The National Institute for Research and Development inEnvironmental Protection Bucharest (INCDPM) attended between 10-15 of September 2017 at the 8th International Symposium on Sturgeon (ISS8) held at the University of Natural Resources and Life Sciences (BOKU), Vienna, Austria. This symposium has a history of 28 years being one of major importance, both in the number of participating countries (over 30 countries) and the novelty of addressed subjects.
The paper “Actual status, pressures and preserving perspectives of species of sturgeon on the Lower Danube” presented by team INCDPM started from the following hypothesis: If Lower Danube sturgeon species are endangered, there should be determined the real pressures that led to their actual status through intensifying monitoring actions and forming multidisciplinary international teams with open-minded researchers, not narrow”.. Thus, were presented the unique results obtained by INCDPM over the last six years of intensive monitoring using DKTB and DKMR-01T systems (internationally recognised) showing that on the lower Danube can be found only 4 species of sturgeon (beluga sturgeon , stellate sturgeon, sterlet sturgeon and russian sturgeon), the first three being in continuous decrease, and the fourth being threatened with critical extinction (as reported on the scale of extinction, Deak et al., 2017). The research shows that the main pressures on sturgeon species are poaching, irrational fishing and hydrotechnical constructions. Thus, Dr. Eng. DEÁK György, general manager of INCDPM, stressed the attention to the following aspects:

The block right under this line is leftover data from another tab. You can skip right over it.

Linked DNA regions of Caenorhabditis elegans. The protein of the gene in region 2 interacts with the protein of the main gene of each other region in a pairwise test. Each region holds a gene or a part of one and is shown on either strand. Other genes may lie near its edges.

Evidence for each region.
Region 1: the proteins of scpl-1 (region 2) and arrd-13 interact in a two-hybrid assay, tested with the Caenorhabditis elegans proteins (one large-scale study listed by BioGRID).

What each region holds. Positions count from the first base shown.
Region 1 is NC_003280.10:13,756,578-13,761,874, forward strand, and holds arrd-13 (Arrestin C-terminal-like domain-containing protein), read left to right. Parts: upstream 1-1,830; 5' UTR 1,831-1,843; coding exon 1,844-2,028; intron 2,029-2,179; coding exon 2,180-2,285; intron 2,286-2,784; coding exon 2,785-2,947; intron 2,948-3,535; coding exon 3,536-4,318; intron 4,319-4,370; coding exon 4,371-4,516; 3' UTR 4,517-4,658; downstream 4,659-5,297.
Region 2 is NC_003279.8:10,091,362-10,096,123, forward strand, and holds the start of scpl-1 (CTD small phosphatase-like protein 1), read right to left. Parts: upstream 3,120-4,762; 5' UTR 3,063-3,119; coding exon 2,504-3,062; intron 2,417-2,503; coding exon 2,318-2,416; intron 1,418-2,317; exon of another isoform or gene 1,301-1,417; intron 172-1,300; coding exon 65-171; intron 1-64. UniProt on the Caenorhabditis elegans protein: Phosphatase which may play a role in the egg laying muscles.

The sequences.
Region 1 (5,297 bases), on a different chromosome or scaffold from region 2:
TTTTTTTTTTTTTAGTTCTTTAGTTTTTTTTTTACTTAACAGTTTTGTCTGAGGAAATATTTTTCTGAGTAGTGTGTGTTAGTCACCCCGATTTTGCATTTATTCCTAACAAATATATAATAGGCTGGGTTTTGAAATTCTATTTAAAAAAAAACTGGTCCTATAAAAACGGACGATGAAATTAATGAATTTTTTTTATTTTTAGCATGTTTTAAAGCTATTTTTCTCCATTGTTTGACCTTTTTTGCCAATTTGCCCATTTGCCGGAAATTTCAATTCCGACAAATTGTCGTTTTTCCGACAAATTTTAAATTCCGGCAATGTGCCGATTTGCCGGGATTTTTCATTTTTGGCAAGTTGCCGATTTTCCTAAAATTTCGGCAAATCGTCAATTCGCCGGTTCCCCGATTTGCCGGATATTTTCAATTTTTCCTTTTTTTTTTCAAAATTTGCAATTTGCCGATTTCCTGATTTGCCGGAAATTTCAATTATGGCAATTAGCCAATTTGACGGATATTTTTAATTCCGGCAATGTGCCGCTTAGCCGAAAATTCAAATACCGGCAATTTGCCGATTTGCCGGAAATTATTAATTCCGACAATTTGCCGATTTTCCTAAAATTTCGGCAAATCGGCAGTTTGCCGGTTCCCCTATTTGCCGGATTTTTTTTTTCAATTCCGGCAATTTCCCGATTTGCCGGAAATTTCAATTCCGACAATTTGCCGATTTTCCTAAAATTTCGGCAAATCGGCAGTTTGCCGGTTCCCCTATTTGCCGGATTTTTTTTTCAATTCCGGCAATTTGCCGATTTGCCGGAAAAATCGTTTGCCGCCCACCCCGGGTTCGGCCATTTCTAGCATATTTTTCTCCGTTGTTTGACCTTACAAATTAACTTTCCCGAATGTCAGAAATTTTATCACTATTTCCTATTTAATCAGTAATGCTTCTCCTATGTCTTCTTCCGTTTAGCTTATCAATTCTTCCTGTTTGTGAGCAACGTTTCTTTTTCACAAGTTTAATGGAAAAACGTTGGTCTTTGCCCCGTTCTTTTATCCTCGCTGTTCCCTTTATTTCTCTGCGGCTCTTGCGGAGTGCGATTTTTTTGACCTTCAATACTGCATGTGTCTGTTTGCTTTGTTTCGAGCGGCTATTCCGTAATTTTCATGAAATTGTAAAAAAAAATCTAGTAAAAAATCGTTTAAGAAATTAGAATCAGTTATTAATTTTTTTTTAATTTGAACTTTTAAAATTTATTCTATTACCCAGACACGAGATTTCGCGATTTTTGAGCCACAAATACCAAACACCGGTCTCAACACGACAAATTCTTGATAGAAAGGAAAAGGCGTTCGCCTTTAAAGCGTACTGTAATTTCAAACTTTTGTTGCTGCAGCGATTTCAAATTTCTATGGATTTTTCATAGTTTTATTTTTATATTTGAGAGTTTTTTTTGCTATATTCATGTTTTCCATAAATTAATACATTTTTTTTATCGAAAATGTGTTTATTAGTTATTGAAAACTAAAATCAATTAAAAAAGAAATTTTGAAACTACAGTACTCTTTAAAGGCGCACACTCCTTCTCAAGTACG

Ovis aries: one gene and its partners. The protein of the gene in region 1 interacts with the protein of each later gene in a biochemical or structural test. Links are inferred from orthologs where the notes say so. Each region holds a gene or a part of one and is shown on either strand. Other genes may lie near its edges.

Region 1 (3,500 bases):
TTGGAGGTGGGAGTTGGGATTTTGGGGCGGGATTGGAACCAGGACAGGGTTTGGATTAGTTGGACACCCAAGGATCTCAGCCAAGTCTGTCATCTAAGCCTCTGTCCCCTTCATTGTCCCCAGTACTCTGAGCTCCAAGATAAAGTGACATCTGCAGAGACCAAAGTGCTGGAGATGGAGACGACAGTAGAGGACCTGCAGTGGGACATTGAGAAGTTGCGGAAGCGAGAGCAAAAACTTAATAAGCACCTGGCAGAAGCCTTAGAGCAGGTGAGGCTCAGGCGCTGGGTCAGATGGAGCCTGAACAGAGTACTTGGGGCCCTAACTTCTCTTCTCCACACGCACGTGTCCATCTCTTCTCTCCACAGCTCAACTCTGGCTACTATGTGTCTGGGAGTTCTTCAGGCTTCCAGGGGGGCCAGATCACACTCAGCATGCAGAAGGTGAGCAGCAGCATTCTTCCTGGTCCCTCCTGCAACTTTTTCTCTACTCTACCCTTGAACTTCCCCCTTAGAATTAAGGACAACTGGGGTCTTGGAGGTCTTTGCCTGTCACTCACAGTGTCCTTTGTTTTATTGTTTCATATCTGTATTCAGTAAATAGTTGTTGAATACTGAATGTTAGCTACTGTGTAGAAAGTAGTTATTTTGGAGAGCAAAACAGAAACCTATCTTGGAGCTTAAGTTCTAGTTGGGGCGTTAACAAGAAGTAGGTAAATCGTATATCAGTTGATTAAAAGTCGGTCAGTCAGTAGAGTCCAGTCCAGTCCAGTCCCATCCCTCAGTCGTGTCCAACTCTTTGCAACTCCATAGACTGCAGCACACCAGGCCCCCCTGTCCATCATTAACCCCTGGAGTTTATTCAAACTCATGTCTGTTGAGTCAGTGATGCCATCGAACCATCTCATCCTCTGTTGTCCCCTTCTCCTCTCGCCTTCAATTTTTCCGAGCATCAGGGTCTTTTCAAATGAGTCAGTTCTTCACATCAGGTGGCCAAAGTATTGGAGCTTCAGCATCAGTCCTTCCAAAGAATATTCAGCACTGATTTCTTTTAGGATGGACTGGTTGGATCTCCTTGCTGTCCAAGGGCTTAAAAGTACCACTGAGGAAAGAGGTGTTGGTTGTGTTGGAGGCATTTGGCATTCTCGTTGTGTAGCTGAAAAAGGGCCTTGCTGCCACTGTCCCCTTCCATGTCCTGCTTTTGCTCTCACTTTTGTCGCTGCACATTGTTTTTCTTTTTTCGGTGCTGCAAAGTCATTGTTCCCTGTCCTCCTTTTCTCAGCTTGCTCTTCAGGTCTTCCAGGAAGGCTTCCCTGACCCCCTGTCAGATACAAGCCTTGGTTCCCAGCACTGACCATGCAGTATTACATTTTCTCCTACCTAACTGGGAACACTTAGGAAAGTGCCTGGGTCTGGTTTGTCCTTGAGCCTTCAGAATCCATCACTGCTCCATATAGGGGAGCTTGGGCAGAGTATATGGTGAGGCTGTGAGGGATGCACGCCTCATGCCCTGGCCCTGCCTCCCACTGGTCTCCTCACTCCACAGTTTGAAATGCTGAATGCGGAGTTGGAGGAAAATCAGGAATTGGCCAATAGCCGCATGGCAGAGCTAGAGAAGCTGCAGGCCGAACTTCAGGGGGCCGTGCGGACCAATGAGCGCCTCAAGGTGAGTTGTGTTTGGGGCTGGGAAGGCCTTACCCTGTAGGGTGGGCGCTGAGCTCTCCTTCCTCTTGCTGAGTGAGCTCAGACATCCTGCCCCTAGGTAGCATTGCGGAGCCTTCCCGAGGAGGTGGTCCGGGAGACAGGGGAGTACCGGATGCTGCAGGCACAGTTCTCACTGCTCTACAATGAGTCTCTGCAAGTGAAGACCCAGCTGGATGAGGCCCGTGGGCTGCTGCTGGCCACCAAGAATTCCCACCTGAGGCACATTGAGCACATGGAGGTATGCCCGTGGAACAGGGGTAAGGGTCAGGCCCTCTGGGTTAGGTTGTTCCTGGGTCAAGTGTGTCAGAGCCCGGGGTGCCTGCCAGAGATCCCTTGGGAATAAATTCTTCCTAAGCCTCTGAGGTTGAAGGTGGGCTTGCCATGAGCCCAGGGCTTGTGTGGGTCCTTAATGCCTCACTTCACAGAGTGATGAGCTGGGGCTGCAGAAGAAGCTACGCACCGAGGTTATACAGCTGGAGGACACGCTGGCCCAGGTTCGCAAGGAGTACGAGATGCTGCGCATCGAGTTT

Nowadays, poaching is the most visible threat on the species of sturgeon from the Lower Danube – amplified by the lack of involvement of the regulator authority (National Agency for Fisheries and Aquaculture), which INCDPM seeks to quantify by ultrasonic tagging and to hamper by anti-poaching tagging and by cooperating with supervision and strength authorities of the Romanian state.
Sturgeon have the ability to adapt to new conditions created by hydrotechnical constructions, if the longitudinal connectivity is not interrupted, a fact demonstrated by the case of the bottom sill built (up to level 0 MNC) on Bala branch wich sturgeon were able to pass (both during construction and after completion).
Impact of the Iron Gates constructions is not as significant for the decline of sturgeon as is considered because: i) a drastic reduction of the sturgeon number occurred since 1940; ii) longitudinal connectivity have been interrupted (as INCDPM estimated was reduced by about 60% of the possible migration routes), but migratory species of sturgeon reproduced with higher frequency far downstream of the Iron Gates, thus, the few specimens for which migration was interrupted can find new breeding habitats.
It should be noted that specimens that arrived in southern Bavaria, Germany were very rare(Reinartz, 2002), but very large observation sustained by the INCDPM results regarding scarcity of specimens of Huso-huso caught and tagged (only 5% are larger than 2.5 m). INCDPM’s priority is finding the real causes that led to the decline of sturgeon in the Lower Danube since it public attracted attention that, opposite other researchers opinions, the causality of this disastrous aspect is not entirely due to Iron Gates because remains the question: Why starlet sturgeon (potamodromous) is missing upstream of the construction?, besides the fact that it was found a sturgeon population decline before the construction of Iron Gates. The paper presented by INCDPM team was acknowledged by researchers from other countries (Great Britain, Georgia, Canada, USA, and Russia), this occasion fostering new collaboration opportunities for the conservation of the Lower Danube sturgeon species.